Judy Blume meets Barbara Dee in this tender and empowering middle grade novel told in journal entries and poetry about a young writer on the verge of becoming a woman whose summer with her estranged father doesn’t turn out the way she’d hoped.
Twelve-year-old Victoria Reeves is all set for her “First Magnificent Summer with Dad,” even though it’s been more than two years since she last saw him. She’s ready to impress him with her wit, her maturity, and her smarts—at least until he shows up for the long road trip to Ohio with his new family, The Replacements, in tow.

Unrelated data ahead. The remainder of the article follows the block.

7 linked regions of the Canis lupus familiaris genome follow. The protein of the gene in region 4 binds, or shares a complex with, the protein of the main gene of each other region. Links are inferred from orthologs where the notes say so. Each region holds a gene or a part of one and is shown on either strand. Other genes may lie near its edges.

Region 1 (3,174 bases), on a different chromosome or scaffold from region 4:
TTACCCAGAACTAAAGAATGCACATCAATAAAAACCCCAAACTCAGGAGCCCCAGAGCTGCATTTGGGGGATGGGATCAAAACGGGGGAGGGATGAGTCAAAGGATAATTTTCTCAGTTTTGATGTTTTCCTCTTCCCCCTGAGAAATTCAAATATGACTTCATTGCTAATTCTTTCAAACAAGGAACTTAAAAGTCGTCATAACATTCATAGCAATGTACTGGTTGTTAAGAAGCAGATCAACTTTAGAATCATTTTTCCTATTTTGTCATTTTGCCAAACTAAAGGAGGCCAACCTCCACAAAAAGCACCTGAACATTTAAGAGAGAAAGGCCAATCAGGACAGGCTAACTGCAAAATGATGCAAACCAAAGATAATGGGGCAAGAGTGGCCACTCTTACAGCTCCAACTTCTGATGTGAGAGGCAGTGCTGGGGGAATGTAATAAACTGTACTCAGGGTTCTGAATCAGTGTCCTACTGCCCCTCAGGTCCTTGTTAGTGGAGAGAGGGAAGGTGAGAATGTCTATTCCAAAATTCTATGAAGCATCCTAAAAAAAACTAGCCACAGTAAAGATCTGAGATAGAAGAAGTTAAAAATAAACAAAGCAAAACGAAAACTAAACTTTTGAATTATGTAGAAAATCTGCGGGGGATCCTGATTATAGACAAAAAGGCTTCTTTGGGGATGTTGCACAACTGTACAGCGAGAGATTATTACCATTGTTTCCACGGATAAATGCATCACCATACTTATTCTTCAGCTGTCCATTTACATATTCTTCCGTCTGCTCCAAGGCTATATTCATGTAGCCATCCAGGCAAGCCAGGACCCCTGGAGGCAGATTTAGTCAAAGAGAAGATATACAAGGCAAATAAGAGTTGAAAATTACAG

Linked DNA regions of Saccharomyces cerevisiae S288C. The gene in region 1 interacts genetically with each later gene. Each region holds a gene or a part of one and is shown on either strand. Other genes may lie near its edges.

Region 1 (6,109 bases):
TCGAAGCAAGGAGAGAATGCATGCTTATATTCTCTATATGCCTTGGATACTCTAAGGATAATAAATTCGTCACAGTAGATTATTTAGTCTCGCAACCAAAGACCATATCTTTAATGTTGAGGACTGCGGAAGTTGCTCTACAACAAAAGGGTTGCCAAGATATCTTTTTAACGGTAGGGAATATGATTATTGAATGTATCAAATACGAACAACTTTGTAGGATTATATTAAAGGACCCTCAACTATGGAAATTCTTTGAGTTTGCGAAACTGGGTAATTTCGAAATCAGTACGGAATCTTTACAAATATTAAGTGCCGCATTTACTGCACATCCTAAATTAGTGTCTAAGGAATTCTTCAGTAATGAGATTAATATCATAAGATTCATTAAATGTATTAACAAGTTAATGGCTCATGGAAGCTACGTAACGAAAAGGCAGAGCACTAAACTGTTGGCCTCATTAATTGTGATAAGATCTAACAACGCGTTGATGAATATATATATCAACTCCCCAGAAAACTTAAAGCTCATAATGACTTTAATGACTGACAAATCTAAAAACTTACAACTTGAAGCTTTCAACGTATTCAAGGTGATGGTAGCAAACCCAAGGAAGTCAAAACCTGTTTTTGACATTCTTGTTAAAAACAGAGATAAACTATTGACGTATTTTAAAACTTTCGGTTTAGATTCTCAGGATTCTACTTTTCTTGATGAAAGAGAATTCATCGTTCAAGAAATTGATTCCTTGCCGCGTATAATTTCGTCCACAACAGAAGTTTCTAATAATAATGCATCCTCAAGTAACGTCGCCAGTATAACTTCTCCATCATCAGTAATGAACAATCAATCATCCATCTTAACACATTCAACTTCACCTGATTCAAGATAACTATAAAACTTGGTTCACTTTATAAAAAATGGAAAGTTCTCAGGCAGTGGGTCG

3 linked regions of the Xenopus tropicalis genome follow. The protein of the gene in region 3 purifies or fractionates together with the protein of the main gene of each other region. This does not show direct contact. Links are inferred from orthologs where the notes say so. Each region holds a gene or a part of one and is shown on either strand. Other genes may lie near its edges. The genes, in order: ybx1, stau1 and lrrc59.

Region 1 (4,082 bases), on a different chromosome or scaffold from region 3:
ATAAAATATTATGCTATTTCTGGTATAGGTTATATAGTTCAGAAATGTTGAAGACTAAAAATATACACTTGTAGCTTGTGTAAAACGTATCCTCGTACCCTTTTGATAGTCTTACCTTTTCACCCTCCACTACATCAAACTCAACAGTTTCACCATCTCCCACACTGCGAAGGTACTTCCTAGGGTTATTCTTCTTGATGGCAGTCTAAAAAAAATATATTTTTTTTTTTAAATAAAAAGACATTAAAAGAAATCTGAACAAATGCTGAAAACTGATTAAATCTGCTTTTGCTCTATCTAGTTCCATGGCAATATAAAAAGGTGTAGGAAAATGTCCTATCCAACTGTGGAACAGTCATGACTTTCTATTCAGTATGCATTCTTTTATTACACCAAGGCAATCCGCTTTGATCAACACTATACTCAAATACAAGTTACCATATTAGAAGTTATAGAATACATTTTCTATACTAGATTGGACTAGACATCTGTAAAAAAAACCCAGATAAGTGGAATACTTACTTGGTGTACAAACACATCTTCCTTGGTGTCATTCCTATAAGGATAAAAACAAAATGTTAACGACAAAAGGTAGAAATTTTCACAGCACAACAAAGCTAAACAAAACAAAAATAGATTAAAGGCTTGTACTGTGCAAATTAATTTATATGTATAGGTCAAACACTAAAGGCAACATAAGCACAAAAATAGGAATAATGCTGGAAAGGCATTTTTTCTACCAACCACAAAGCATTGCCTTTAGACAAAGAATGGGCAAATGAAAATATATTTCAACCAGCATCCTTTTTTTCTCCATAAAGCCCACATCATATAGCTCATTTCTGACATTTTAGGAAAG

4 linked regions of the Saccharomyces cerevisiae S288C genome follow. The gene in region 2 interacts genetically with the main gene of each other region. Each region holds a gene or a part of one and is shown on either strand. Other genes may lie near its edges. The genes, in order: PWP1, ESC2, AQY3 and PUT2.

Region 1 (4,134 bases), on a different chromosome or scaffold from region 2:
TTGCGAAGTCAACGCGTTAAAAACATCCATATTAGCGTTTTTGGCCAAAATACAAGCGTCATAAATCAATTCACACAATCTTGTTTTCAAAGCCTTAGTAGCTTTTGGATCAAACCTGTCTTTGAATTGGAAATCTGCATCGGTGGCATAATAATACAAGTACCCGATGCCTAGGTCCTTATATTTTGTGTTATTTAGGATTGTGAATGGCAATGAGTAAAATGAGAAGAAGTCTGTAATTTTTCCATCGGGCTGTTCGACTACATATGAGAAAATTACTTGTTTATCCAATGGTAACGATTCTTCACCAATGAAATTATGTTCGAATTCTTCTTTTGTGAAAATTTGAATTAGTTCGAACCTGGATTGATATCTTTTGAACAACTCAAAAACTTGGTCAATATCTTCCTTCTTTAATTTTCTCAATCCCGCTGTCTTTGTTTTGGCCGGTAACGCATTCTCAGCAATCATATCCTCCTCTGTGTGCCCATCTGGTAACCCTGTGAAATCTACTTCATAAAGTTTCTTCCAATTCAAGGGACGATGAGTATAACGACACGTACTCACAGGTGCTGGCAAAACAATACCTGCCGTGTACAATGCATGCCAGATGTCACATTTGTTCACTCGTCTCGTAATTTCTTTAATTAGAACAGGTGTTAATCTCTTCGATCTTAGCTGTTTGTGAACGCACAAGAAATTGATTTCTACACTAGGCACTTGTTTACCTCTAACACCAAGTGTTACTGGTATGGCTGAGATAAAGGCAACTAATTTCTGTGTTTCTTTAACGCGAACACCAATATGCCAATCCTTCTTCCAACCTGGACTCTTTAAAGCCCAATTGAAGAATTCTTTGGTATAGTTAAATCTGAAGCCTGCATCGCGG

But that’s not the only unpleasant surprise in store for Victoria. There are some smaller disappointments, like being forced to eat bologna even though it’s her least favorite food in the world. And then there’s having to sleep outside in a tent while The Replacements rest comfortably inside the family RV. But the worst thing Victoria grapples with is when she begins to suspect that part of the reason Dad always treats her as “less than” is for one simple reason: she’s female.
As Victoria captures every moment of her less than magnificent summer in her journal, she discovers that the odds are stacked against her in the contest-no-one-knows-is-a-contest: Not only does her wit begin to crumble around Dad’s multiple shaming jabs, but she gets her first period. And when Dad does the worst thing yet, she realizes she has a decision to make: will she let a man define her?